Riding Through History With Caballos Marvão

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“This used to be a smuggling route,” Sara, our guide told us. “See there? Right over that mountain is Spain, where we keep our other horses. People used to take coffee and tobacco across during the dictatorship.” We carefully trotted along the narrow, wild path… if you could really call it a path. Up, over, down, around… rocky hills and rough brush on one side, a steep drop on the other. Regardless of the appearance of a lack of safe route, the horses seemed to know where to go just fine, and we were at their mercy. Luckily, they were happy horses, used to carrying newbie passengers through the Serra de São Mamede…. a small mountain range in the northern Alentejo region, bordering with Spain.


Beautiful wild flowers of Alentejo in Spring.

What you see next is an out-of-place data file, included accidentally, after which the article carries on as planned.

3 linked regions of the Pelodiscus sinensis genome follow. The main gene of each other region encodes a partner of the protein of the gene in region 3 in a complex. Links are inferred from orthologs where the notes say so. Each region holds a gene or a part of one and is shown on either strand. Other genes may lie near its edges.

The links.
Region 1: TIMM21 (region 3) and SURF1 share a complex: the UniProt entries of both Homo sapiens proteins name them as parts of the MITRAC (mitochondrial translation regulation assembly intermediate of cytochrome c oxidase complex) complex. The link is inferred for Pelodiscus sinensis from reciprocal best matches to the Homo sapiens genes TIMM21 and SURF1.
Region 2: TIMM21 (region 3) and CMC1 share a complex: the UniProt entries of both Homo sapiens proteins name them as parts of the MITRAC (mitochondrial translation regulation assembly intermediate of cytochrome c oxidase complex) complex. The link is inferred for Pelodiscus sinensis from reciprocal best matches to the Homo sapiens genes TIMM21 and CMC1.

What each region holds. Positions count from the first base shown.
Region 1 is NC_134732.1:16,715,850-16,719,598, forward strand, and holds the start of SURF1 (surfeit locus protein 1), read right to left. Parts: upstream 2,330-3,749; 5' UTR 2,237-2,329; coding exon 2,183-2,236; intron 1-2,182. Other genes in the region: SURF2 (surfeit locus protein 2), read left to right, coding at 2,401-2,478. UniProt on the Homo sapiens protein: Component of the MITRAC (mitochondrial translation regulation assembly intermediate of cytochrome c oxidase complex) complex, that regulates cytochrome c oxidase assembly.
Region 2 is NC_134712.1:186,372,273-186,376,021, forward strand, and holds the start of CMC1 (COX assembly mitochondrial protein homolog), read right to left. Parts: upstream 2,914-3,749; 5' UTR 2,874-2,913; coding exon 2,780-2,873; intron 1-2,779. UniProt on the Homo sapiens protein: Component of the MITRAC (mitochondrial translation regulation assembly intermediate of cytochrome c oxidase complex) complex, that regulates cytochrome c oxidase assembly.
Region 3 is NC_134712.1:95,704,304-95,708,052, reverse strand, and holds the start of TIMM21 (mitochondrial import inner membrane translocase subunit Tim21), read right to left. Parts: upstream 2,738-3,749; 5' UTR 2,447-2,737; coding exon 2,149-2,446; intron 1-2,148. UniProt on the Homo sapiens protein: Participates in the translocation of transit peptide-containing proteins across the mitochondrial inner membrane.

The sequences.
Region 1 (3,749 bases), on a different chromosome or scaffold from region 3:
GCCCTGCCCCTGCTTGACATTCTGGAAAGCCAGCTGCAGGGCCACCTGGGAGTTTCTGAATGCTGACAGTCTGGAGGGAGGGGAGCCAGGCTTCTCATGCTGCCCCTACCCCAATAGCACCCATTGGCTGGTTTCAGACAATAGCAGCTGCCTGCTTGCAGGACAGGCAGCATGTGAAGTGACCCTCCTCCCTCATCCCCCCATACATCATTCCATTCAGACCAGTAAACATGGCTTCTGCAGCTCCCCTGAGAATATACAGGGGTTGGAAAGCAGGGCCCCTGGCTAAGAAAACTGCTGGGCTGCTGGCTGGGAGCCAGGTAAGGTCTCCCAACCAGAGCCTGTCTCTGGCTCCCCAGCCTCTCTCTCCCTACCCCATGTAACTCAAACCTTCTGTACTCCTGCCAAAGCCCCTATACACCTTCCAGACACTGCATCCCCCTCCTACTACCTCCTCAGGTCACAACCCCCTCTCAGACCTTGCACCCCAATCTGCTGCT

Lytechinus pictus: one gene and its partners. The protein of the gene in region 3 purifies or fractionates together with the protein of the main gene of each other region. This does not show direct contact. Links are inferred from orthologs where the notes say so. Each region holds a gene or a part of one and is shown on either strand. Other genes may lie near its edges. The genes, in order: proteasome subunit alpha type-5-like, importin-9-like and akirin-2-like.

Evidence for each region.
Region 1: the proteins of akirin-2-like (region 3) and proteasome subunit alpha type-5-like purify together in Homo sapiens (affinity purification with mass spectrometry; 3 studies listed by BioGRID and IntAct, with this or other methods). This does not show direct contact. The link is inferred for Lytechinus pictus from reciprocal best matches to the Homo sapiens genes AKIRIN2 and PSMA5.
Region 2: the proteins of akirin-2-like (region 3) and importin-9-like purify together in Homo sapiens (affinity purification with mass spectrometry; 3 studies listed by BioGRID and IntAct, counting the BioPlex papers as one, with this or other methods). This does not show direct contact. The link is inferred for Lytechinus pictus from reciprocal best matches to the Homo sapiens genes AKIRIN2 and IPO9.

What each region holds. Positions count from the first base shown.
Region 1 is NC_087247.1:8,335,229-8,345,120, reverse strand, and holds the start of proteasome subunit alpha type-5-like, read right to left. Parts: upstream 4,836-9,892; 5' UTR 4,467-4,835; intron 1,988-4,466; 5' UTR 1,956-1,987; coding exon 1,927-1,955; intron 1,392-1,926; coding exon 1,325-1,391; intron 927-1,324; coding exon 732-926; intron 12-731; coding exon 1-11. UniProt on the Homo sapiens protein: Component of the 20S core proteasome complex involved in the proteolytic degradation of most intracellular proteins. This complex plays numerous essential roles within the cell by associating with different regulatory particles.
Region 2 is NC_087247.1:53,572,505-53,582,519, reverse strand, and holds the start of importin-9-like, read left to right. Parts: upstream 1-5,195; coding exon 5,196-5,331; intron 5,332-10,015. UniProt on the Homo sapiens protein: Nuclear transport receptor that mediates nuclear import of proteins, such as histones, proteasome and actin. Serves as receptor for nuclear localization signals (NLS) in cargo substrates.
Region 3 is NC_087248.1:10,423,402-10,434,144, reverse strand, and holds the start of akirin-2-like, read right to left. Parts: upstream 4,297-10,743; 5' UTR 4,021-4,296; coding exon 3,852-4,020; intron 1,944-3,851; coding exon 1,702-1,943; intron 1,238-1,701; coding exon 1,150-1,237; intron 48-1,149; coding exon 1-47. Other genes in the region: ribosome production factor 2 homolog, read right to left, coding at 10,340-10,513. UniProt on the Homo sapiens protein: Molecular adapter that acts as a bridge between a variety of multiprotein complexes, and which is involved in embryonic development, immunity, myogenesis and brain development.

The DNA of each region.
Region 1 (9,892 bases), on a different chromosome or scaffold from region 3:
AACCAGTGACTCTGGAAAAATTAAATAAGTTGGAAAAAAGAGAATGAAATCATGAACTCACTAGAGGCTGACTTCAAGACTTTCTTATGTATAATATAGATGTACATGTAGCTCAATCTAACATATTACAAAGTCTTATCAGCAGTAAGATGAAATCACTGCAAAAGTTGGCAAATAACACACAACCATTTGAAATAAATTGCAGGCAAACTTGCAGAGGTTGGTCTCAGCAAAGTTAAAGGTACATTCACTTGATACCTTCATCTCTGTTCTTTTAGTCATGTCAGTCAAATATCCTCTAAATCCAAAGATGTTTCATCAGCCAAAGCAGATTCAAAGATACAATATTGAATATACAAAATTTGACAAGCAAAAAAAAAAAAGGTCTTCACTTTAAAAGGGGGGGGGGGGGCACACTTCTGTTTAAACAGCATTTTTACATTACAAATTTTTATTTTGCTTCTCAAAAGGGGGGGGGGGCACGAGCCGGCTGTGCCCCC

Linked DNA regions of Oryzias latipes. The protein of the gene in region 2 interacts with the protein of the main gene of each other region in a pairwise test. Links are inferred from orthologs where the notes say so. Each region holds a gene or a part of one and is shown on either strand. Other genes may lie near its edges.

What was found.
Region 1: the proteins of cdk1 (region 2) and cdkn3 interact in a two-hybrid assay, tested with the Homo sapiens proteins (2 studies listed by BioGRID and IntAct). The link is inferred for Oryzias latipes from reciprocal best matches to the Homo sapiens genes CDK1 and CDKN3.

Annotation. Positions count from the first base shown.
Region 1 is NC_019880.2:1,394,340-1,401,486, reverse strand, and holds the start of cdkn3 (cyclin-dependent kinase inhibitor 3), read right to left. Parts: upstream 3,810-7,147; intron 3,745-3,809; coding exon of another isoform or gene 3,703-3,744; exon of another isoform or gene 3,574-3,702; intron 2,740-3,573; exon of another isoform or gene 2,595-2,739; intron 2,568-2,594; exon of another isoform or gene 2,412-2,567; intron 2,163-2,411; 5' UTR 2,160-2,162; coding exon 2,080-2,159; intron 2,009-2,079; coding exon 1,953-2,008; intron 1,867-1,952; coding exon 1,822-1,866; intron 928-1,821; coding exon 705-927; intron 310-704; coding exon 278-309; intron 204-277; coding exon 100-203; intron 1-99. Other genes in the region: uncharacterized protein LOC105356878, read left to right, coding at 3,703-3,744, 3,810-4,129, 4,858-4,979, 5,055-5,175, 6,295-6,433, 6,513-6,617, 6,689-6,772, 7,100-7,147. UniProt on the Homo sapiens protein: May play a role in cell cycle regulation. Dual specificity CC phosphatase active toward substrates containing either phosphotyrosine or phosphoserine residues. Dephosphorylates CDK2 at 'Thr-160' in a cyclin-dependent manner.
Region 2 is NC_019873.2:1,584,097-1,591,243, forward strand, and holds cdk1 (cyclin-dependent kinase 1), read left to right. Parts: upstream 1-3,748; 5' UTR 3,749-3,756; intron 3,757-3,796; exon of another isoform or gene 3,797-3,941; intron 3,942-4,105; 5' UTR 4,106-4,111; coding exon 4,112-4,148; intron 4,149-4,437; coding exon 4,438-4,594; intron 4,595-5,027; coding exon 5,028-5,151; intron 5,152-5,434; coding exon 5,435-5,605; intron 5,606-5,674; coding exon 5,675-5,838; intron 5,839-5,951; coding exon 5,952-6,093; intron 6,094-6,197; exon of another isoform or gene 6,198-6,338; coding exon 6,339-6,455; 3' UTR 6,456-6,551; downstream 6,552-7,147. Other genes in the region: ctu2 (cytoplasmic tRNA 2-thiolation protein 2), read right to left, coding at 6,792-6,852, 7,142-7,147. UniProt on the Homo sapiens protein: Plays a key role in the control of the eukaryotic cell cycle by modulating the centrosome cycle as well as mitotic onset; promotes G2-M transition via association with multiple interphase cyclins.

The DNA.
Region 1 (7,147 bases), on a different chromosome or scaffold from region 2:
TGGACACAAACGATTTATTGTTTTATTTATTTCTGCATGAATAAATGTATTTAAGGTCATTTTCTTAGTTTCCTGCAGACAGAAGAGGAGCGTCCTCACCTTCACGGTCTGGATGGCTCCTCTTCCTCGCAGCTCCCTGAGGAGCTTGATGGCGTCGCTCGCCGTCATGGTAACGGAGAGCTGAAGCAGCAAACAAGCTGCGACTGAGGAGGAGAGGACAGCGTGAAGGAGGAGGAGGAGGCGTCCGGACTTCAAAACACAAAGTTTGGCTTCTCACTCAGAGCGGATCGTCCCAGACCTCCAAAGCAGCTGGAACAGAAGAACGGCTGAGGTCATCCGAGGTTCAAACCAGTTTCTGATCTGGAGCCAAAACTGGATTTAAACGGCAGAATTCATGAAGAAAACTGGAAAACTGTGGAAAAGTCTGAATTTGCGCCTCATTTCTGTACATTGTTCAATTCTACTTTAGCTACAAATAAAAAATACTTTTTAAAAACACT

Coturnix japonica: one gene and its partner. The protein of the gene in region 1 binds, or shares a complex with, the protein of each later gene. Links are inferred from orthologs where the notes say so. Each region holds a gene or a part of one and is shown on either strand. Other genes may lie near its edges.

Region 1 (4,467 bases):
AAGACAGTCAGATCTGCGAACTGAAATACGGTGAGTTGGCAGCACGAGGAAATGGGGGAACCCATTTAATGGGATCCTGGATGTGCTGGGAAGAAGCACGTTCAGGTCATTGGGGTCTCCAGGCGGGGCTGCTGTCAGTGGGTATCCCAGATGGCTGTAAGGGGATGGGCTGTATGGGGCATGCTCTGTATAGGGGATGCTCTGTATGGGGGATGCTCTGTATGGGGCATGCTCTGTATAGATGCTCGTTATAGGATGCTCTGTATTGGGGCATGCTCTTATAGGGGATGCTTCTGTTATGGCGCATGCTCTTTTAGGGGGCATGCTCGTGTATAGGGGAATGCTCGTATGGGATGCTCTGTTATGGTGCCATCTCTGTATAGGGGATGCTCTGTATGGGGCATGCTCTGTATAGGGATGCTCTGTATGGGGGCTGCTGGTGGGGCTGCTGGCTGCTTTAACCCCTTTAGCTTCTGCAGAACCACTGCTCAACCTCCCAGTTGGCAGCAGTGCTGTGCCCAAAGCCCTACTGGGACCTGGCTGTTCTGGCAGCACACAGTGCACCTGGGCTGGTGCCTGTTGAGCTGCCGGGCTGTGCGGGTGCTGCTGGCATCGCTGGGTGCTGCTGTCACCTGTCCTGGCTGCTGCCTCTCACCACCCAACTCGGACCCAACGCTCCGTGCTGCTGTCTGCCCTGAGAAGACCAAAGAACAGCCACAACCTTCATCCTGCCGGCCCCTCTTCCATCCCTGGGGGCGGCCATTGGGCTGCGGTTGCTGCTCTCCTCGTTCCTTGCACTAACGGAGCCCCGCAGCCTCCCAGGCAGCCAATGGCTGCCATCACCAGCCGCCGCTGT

For me, travel is way more than just seeing the sights, it’s about experiences. Being a chef, quite often those experiences involve food, but sometimes I just want to dive into local culture and get the feeling of how things have been done for centuries, so I try to search out unique things to do that are authentic to the region. At first glance, horseback riding may seem like a super touristy activity, but out here in the mountains in the middle of nowhere, many tourists don’t venture in this direction. Due to lack of public transportation, exploring deep into Portugal’s interior means renting a car and braving the country roads, often not marked or even paved. Horses have been such an integral part of local culture in this region for centuries, so I figured we’d be able to avoid the tourist trap label this time.